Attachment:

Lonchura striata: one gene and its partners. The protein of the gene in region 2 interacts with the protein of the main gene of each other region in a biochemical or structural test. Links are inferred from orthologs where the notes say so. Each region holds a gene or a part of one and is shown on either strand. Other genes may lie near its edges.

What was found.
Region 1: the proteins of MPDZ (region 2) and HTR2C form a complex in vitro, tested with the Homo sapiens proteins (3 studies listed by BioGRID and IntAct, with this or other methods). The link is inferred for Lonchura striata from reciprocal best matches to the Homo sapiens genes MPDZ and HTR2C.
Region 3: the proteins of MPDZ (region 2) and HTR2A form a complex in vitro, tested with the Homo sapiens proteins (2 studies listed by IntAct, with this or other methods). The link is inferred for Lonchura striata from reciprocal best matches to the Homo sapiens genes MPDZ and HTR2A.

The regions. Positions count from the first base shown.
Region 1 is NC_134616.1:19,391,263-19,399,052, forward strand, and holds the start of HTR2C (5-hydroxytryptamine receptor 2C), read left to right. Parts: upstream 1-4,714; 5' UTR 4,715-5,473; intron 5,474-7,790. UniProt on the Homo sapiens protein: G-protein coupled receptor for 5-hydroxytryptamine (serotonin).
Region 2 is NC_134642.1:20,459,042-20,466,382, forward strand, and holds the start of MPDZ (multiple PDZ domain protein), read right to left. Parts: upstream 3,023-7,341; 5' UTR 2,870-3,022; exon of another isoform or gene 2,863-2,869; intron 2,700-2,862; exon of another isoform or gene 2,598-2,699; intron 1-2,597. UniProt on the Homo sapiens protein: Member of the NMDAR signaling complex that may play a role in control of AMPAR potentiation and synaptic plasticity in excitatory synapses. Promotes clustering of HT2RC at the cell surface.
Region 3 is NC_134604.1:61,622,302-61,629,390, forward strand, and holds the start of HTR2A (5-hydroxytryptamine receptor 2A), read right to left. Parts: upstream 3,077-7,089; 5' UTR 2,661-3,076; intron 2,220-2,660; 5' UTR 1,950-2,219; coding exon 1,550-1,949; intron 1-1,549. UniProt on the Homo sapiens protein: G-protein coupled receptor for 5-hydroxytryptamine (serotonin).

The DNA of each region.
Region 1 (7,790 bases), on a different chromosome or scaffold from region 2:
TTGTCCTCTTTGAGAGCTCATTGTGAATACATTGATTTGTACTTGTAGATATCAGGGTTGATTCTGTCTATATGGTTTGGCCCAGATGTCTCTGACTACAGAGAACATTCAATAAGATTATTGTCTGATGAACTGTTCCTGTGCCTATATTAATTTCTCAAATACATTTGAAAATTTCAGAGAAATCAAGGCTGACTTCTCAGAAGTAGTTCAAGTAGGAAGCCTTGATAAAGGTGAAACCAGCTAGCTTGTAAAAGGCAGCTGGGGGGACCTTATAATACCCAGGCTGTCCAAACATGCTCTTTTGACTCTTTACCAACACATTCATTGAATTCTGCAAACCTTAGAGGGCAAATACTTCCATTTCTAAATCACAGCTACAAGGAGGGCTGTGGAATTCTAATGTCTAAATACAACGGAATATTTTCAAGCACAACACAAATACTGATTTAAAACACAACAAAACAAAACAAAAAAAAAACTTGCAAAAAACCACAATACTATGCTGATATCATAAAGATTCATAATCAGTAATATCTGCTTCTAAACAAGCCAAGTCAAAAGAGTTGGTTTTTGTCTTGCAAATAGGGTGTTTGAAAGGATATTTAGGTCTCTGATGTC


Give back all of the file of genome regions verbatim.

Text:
Lonchura striata: one gene and its partners. The protein of the gene in region 2 interacts with the protein of the main gene of each other region in a biochemical or structural test. Links are inferred from orthologs where the notes say so. Each region holds a gene or a part of one and is shown on either strand. Other genes may lie near its edges.

What was found.
Region 1: the proteins of MPDZ (region 2) and HTR2C form a complex in vitro, tested with the Homo sapiens proteins (3 studies listed by BioGRID and IntAct, with this or other methods). The link is inferred for Lonchura striata from reciprocal best matches to the Homo sapiens genes MPDZ and HTR2C.
Region 3: the proteins of MPDZ (region 2) and HTR2A form a complex in vitro, tested with the Homo sapiens proteins (2 studies listed by IntAct, with this or other methods). The link is inferred for Lonchura striata from reciprocal best matches to the Homo sapiens genes MPDZ and HTR2A.

The regions. Positions count from the first base shown.
Region 1 is NC_134616.1:19,391,263-19,399,052, forward strand, and holds the start of HTR2C (5-hydroxytryptamine receptor 2C), read left to right. Parts: upstream 1-4,714; 5' UTR 4,715-5,473; intron 5,474-7,790. UniProt on the Homo sapiens protein: G-protein coupled receptor for 5-hydroxytryptamine (serotonin).
Region 2 is NC_134642.1:20,459,042-20,466,382, forward strand, and holds the start of MPDZ (multiple PDZ domain protein), read right to left. Parts: upstream 3,023-7,341; 5' UTR 2,870-3,022; exon of another isoform or gene 2,863-2,869; intron 2,700-2,862; exon of another isoform or gene 2,598-2,699; intron 1-2,597. UniProt on the Homo sapiens protein: Member of the NMDAR signaling complex that may play a role in control of AMPAR potentiation and synaptic plasticity in excitatory synapses. Promotes clustering of HT2RC at the cell surface.
Region 3 is NC_134604.1:61,622,302-61,629,390, forward strand, and holds the start of HTR2A (5-hydroxytryptamine receptor 2A), read right to left. Parts: upstream 3,077-7,089; 5' UTR 2,661-3,076; intron 2,220-2,660; 5' UTR 1,950-2,219; coding exon 1,550-1,949; intron 1-1,549. UniProt on the Homo sapiens protein: G-protein coupled receptor for 5-hydroxytryptamine (serotonin).

The DNA of each region.
Region 1 (7,790 bases), on a different chromosome or scaffold from region 2:
TTGTCCTCTTTGAGAGCTCATTGTGAATACATTGATTTGTACTTGTAGATATCAGGGTTGATTCTGTCTATATGGTTTGGCCCAGATGTCTCTGACTACAGAGAACATTCAATAAGATTATTGTCTGATGAACTGTTCCTGTGCCTATATTAATTTCTCAAATACATTTGAAAATTTCAGAGAAATCAAGGCTGACTTCTCAGAAGTAGTTCAAGTAGGAAGCCTTGATAAAGGTGAAACCAGCTAGCTTGTAAAAGGCAGCTGGGGGGACCTTATAATACCCAGGCTGTCCAAACATGCTCTTTTGACTCTTTACCAACACATTCATTGAATTCTGCAAACCTTAGAGGGCAAATACTTCCATTTCTAAATCACAGCTACAAGGAGGGCTGTGGAATTCTAATGTCTAAATACAACGGAATATTTTCAAGCACAACACAAATACTGATTTAAAACACAACAAAACAAAACAAAAAAAAAACTTGCAAAAAACCACAATACTATGCTGATATCATAAAGATTCATAATCAGTAATATCTGCTTCTAAACAAGCCAAGTCAAAAGAGTTGGTTTTTGTCTTGCAAATAGGGTGTTTGAAAGGATATTTAGGTCTCTGATGTC